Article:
How to Transpose Music on Piano

Posted by Yoke Wong on 8/18/2014 to Learn To Play Piano

As a pianist, knowing how to change the pitch of a song is important. We do this so that the people can sing the higher or lower notes in the normal voice range. This technique is called transposition. Transposition is changing the key of a music piece from one key to another. Once the key is transposed, it will sound either higher or lower than its original key. Transposition is often used by piano accompanists, arrangers, composers and performers. For some musical instruments, transposition is easy. A guitar can use a capo to change keys. An electronic keyboard has button features to change tones. But in an acoustic piano, transposition is done manually.

There are several methods to transpose music.

1. Transposing By Interval

Interval is the distance between two notes. If you are transposing from the Key of C to the Key of D, the interval between these keys is two intervals or a whole step. You will then need to shift all your notes two intervals higher or a whole step higher.

2. Transposing By Scale

This method requires that you master all scales and the corresponding numbers of each note on a scale.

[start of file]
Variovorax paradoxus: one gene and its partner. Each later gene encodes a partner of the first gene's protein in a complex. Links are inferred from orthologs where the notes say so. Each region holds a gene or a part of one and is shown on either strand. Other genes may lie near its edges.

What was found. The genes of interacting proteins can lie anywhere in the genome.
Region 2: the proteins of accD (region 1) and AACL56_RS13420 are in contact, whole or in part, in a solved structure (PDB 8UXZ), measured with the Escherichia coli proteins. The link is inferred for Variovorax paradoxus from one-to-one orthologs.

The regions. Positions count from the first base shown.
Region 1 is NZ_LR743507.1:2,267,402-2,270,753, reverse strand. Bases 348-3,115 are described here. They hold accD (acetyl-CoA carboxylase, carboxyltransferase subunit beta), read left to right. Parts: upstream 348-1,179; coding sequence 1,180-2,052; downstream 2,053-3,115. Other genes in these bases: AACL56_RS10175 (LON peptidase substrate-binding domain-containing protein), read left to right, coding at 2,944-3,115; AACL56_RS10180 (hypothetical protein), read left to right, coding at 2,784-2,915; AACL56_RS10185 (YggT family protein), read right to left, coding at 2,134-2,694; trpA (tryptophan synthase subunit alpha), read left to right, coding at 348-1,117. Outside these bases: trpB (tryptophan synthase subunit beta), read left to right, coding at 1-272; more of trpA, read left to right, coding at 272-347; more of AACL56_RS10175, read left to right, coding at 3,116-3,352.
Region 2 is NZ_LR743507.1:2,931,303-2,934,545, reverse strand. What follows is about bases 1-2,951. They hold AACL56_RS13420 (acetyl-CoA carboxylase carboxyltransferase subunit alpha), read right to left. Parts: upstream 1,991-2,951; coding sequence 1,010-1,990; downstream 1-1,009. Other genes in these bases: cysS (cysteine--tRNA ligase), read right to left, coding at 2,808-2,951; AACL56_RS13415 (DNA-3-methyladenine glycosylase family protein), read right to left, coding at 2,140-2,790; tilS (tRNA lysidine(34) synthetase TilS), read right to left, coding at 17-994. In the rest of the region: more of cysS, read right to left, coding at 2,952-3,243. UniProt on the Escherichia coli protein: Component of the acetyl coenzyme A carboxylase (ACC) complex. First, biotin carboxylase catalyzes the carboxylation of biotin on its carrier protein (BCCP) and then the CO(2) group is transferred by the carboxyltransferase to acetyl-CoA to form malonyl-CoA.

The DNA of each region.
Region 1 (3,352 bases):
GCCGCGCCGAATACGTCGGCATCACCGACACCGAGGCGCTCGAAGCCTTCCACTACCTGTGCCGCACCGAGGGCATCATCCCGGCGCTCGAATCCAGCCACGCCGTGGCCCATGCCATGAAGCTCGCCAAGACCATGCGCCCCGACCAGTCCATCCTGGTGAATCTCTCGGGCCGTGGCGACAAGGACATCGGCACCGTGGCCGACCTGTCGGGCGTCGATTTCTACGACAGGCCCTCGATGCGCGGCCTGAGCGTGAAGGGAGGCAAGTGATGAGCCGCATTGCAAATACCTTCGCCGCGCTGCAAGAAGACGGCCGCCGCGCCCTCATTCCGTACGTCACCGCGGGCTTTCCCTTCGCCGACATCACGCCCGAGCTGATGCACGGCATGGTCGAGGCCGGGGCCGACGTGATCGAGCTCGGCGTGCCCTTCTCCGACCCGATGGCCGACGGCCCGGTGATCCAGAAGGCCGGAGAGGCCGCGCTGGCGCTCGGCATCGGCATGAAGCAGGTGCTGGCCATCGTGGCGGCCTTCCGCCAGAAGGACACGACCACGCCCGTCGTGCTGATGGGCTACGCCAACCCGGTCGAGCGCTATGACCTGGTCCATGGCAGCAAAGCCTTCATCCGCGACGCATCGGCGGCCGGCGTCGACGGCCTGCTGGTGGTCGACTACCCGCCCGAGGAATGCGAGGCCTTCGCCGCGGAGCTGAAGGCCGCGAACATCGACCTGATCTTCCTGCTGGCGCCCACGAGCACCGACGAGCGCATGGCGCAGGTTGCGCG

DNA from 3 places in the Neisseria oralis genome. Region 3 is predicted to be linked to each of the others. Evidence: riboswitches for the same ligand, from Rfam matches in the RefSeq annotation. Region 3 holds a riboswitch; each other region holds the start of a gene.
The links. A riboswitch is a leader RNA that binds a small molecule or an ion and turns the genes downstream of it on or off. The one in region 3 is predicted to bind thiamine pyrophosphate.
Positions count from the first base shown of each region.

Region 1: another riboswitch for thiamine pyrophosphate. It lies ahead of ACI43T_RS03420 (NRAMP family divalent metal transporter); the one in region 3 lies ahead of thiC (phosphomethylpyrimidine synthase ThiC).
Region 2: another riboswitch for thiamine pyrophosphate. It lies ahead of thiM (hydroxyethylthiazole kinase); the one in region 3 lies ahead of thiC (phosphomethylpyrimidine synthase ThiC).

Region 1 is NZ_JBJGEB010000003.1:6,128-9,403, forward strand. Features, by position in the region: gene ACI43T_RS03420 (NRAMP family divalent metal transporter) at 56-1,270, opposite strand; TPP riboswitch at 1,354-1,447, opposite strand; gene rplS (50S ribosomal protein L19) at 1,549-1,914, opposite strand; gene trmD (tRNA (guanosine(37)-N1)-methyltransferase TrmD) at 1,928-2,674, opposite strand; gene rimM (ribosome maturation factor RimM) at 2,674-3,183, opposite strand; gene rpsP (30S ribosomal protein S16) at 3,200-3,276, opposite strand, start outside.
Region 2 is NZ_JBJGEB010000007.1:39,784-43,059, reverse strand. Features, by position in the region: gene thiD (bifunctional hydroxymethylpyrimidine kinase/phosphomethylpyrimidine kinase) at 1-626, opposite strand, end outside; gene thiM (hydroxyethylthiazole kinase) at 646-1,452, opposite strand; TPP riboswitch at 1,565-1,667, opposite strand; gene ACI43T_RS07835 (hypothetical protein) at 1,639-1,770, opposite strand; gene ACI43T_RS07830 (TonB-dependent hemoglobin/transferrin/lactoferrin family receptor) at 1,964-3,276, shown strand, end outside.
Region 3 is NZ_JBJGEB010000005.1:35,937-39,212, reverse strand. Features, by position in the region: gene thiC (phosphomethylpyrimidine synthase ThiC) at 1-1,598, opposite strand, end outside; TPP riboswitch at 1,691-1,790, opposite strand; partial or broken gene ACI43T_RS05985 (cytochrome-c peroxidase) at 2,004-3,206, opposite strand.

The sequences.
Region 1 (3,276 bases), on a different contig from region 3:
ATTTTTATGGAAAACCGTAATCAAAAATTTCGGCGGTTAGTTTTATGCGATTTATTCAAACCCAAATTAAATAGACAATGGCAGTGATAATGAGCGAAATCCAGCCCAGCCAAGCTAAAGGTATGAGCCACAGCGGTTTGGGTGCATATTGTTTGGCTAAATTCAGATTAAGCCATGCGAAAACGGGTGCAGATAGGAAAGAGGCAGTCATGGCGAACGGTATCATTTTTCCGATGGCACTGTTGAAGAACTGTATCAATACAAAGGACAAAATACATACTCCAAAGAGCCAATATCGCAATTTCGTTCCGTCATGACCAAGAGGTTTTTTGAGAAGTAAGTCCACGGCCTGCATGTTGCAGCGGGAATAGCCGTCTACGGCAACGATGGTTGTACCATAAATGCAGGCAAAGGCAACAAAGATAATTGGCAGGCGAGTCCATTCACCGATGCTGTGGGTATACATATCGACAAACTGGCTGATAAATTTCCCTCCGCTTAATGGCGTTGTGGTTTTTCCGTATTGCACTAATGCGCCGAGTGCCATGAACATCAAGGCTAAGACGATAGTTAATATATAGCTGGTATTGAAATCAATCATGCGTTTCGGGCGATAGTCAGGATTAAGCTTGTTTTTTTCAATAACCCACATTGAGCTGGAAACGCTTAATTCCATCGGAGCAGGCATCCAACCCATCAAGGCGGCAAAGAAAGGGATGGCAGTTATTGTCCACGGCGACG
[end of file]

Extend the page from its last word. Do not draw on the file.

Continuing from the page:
3. Transposing By Chord

While the first two methods are used by most sight readers, this third method is used by most pianists who play by chords. Following is the Chord Transposition Chart.

Chord Transposition Chart

Each column represents a key and its chords. For example, the first column contains the chords for the key of C. First locate the columns for your song's original key and desired key. For each chord in your song, find the chord in the column corresponding with the original key, and note what column it is in. Then find the chord in that same row in the column corresponding with the new key. Replace the original chord with that chord.

The hymn My Tribute is loved by many Christians to sing at church worship services. However, many find the song too high in pitch, and they would request to lower the pitch of the song. My Tribute is originally played in the key of Bb.

Let us transpose the hymn from the Key of Bb to the Key of A to lower the pitch of the song.

  1. Locate the Keys of Bb and A on the top row.
  2. Substitute the original chords of the hymn with the chords of the Key of A. For example, when you come across F maj chord, the new chord after transposition will be E maj chord.
  3. For minor, major and seventh chords, just change the chord name and retain the minor, major and seventh (Bb7 > A7, Ebm > Dm)

Do this process in all songs you would like to transpose. Locate the original key in the chart, find the next key you would like the song to be transposed, and change all chords from the original key to the next key.

Related Piano Courses:

Definitive Piano Improvisation

Definitive Piano Improvisation

Essentials of Great Hymn Arrangement

Great Hymn Arrangements Lessons



Date: 8/19/2014
Date: 8/19/2014